Bud Lindemann, of Car and Driver TV fame, once asked, “Where do you draw the line? Where does the docility of a street machine end, and the furry of a full-blown race car begin?” Few will argue that the supercar era Mopars were predominantly considered excellent straight-line performers, which pushed the line closer to a full-blown race car. However, throw in a few turns and a heavy reliance on (the often installed) four-wheel drum brakes combined with bias-ply tires and terrible performance alignment angles, the line quickly plummeted back to merely a docile street machine.
To improve these shortcomings of the A, B, and E-bodies, aftermarket manufacturers developed products that transform the straight-line terrors into canon-carving, pro-touring machines. Tom Rightler has a potent ’69 Dodge Charger that he is preparing for the Hot Rod Drag Week in mid-September. Follow along as we cover the installation of a Baer Brakes‘ front and rear disc brake kits that will significantly advance the line of Rightler’s Charger toward a well-rounded, full-blown race car.
Above Left: The rear SS4+ brake kit part no. 4262703R with internal parking brakes. Above Right: The front SS4+ part no. 4141049R.
Above Left: Baer’s Remaster master cylinder in 1″ bore part no. 6801301LP Above Right: Baer’s adjustable proportioning valve part no. 2000057LP.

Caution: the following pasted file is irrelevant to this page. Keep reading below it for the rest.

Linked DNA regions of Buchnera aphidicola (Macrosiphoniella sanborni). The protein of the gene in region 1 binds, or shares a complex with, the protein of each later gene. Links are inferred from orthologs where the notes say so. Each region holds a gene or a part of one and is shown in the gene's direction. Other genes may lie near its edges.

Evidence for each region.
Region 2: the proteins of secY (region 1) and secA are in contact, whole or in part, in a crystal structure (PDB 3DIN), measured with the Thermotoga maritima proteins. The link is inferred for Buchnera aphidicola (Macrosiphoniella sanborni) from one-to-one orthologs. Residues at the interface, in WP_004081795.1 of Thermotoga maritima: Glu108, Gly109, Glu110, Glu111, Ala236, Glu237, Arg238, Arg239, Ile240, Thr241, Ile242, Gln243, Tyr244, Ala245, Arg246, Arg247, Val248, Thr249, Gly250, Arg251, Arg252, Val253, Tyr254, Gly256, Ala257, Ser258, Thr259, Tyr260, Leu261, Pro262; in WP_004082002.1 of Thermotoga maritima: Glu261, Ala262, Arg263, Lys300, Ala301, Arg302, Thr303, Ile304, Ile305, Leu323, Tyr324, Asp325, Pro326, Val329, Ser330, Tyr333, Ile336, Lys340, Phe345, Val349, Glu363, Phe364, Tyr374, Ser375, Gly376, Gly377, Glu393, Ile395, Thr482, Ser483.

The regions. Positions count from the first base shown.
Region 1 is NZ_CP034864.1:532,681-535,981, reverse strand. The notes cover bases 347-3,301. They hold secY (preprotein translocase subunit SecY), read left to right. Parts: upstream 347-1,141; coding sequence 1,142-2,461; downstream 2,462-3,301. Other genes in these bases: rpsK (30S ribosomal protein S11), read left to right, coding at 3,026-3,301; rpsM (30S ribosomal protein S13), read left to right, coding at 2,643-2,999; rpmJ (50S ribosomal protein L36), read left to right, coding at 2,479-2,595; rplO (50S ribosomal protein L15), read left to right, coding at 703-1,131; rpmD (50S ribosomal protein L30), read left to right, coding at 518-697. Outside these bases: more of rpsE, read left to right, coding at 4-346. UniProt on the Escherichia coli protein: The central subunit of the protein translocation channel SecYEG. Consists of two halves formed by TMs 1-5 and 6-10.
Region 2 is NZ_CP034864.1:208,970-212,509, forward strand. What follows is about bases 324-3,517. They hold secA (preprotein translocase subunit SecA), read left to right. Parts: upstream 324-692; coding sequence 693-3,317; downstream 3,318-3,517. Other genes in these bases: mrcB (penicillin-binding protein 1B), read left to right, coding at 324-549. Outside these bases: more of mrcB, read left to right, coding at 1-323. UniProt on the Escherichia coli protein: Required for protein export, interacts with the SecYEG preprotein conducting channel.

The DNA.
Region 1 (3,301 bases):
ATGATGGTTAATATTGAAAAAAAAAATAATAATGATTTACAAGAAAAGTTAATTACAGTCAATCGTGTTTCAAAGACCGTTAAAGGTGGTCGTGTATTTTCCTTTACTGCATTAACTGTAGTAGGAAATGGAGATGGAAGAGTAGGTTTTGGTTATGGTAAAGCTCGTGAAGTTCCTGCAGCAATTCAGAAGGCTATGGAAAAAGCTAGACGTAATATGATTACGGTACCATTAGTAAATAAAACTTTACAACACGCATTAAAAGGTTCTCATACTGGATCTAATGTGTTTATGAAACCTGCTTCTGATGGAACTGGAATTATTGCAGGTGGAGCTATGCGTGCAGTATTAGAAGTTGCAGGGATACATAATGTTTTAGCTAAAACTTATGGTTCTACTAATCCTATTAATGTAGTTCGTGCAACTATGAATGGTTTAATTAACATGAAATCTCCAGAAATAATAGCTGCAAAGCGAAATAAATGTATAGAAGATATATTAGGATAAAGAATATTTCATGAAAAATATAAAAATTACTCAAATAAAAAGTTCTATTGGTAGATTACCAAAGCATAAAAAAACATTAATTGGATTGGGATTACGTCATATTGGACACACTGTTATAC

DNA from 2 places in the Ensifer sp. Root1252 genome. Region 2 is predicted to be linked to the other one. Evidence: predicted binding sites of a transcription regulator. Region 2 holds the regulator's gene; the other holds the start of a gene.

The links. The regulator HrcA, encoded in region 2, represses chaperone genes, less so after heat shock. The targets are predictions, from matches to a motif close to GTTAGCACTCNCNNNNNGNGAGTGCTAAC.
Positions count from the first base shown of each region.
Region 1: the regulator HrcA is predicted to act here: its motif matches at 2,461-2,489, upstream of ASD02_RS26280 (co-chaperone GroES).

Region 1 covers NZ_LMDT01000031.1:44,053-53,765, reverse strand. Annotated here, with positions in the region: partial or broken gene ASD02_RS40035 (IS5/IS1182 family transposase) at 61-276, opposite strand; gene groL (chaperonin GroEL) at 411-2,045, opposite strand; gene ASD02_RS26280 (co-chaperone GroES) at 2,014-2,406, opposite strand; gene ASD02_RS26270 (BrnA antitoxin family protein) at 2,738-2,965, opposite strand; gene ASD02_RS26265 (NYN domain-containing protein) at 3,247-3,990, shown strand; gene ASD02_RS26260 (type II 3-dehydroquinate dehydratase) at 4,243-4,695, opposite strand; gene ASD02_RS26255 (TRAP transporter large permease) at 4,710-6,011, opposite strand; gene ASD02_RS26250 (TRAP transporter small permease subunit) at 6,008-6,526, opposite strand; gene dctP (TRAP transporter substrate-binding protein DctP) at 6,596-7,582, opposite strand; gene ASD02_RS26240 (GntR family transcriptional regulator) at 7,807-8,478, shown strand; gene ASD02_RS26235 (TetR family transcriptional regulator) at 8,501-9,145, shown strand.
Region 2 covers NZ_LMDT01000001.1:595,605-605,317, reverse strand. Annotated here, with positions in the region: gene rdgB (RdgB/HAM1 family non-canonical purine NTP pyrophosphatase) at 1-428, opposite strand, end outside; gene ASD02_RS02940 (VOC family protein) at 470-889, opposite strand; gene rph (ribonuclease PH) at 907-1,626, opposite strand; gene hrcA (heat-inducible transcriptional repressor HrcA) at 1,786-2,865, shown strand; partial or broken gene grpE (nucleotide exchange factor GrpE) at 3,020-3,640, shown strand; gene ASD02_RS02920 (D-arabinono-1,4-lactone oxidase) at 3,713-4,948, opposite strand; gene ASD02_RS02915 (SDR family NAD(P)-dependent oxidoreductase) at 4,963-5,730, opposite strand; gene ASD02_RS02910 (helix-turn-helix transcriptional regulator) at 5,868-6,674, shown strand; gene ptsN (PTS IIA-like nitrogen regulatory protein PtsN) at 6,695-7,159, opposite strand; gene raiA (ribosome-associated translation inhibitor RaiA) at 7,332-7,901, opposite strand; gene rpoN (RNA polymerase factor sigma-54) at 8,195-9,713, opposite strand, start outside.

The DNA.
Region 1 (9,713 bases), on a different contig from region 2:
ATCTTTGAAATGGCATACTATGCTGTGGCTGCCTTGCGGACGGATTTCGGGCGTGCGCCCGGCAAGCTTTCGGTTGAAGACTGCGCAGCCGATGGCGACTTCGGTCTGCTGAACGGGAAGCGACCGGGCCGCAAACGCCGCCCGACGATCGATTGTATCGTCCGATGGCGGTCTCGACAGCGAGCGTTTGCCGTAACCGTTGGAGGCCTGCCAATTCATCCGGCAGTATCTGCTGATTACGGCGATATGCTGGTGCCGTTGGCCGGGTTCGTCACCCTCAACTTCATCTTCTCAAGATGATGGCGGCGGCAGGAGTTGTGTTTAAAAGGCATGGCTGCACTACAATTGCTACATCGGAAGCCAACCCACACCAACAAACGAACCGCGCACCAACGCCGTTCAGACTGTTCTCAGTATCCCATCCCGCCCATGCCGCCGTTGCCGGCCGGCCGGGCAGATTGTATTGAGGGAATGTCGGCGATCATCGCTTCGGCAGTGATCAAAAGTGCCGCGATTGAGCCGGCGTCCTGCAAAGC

Rightler worked with the Baer Brakes representatives to determine which components would provide an optimum braking balance under extreme conditions. A Baer SS4+ front disc system was selected (part no. 4141049R). A matching SS4+ rear disc kit was chosen (part no. 4262703R). The master cylinder picked was a dual-tandem unit with left side ports and a one-inch bore (part no. 6801301LP), and for the brake fluid control, a Remaster adjustable proportioning valve (part no. 2000057LP) was selected. The combination of the Baer components completed the Charger’s braking needs. The Baer components are DOT approved, and all the materials sourced, machined, and assembled in the USA.
The Baer Brakes SS4+ front braking system included a beautiful pair of S4 4-piston calipers finished in red. The 11-inch cross-drilled & slotted zinc-plated 2-piece rotors were a piece of art. The kit also included caliper adapter plates, hubs, dust caps, braided brake hoses, and all the required stainless-steel mounting hardware. When Rightler restored the Charger in 2006, he upgraded the drum brakes to factory 1978 Magnum disc brake assemblies. The Magnum components allowed him to take advantage of the large factory rotors. When the Baer Brakes kit was ordered, the Baer reps needed to know what spindles would be used, so matching hubs, caliper adapter plates, and the brake hoses could be supplied for direct fitment.
Above Left: The Baer front brake kit included the calipers, caliper adapter plates, rotors, hubs, braided brake hoses, dust covers, and all the required mounting hardware. Above Right: The brakes removed from the Charger were disc brakes from a 1978 Magnum. Rightler updated to the disc brakes in 2006 when he converted from front drum brakes. The Magnum spindles would be the only components reused.